Nutrition And Foods

14 Facts: How Long Do Hard-Boiled Eggs Last?

How long do hard-boiled eggs last

How long do hard-boiled eggs last? You organized an incredible feast for your family and friends, and now besides compliments for being a great host, you end up with a stack of hard-boiled eggs. It is common to end up some left-over after organizing a big feast for several people.

But there are few left-over like hard-boiled eggs, which can be refrigerated safely to use further. It could help you with quick breakfast and lunches. You won’t mind it as a handy yet healthy snack. Isn’t it?

But how long do hard-boiled eggs last? As eggs are highly perishable, especially the boiled ones, you must know when to dispose of a hard-boiled egg, and they are no longer safe for consumption. You can store hard-boiled eggs for up to one week.

Related articles –

1- How to Hard Boil An Egg?

Peeling a hard-boiled egg is not an easy deal. The shell of the eggs gets clings to the egg white that it is troublesome to deal with it. Boiling an egg is an art. Undercooking or overcooking the egg makes it losing the flavours. If you are wondering, how to boil an egg in the right way, here we go:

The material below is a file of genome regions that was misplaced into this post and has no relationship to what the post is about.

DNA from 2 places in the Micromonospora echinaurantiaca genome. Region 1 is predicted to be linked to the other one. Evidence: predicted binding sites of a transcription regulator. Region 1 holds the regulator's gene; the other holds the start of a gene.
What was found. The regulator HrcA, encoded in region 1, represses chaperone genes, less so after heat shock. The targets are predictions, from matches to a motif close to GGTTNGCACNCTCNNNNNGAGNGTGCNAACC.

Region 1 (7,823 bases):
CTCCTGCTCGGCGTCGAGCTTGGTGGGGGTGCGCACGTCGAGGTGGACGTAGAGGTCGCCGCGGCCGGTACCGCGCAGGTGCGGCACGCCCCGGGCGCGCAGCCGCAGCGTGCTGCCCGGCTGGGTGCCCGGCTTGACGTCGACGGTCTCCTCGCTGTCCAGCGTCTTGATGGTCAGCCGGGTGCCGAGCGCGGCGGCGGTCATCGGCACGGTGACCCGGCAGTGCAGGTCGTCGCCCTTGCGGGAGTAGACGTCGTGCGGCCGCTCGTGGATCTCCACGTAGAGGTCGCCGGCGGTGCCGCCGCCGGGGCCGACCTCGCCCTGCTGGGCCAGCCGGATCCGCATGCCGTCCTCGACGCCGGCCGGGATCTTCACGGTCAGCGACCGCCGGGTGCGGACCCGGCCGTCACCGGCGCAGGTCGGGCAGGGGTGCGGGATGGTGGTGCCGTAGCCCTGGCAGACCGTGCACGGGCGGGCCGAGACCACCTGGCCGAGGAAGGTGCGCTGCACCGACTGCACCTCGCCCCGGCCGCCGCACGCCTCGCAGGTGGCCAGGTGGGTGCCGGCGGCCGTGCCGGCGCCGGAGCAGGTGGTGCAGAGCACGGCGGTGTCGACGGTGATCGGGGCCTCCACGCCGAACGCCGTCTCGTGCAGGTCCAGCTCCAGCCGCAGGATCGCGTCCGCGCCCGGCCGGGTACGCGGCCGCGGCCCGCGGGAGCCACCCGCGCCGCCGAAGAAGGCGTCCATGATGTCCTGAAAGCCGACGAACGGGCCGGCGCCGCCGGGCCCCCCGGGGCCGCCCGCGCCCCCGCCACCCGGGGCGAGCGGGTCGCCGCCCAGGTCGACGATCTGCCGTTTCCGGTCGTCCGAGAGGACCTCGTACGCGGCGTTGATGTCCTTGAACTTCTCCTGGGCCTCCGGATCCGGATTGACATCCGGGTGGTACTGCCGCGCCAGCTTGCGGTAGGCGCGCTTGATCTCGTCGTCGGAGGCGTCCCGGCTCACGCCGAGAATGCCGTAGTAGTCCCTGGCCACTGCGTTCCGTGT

• Take some water in a pan
  • Add eggs to it and put it on the flames
  • Let it boil from 20 to 25 minutes
  • Strain out the hot water and add the cold water

2 – What is the Nutritional Value of a Hard-Boiled Egg?

Eggs are a good source of protein and considered a healthy food option. Here are the nutritional facts about a large egg:

  • Protein – 7gm
  • Cholesterol – 187mg – 62% (Recommended Daily Amount)RDA
  • Fats – 5gm – 7% RDA
  • Potassium – 63mg – 1% RDA
  • Sodium – 63mg – 2%RDA
  • Calcium – 2% RDA
  • Vitamin A – 5% RDA
  • Iron – 3% RDA

It also contains vitamin D, selenium, riboflavin, choline B complex, phosphorus, and carotenoids like lutein and zeaxanthin.

3 – Should You Store Hard-Boiled Eggs Peeled Or Unpeeled?

It is recommended not to peel the eggs unless you are ready to consume it. Unpeeled hard-boiled eggs are safest to refrigerate up to 1 week. However, if you have peeled the eggs, you can refrigerate then in an air-tight container.

4 – How Long Do Hard-Boiled Eggs Last?

A hard-boiled egg should not be kept for more than 2 hours at room temperatures. After a hard-boil, it becomes a highly perishable product. Hence, it would help if you refrigerated it immediately to avoid bacterial growth, which may turn the egg bad.

5 – How Can You Tell If a Hard-Boiled Egg is Terrible?

When a hard-boiled egg turns bad, it starts emitting a foul smell. Also, the colour of the egg white and yolk gets changed. Eating this egg can lead to food poisoning and other serious health consequences.

6 – How Long Can You Keep Hard-Boiled Eggs at Room Temperature?

You can keep hard-boiled eggs up to 2 hours safely from the time it is boiled. You should refrigerate it immediately to prevent from rotting.

7 – Can You Eat Two-Week-Old Hard-Boiled Eggs?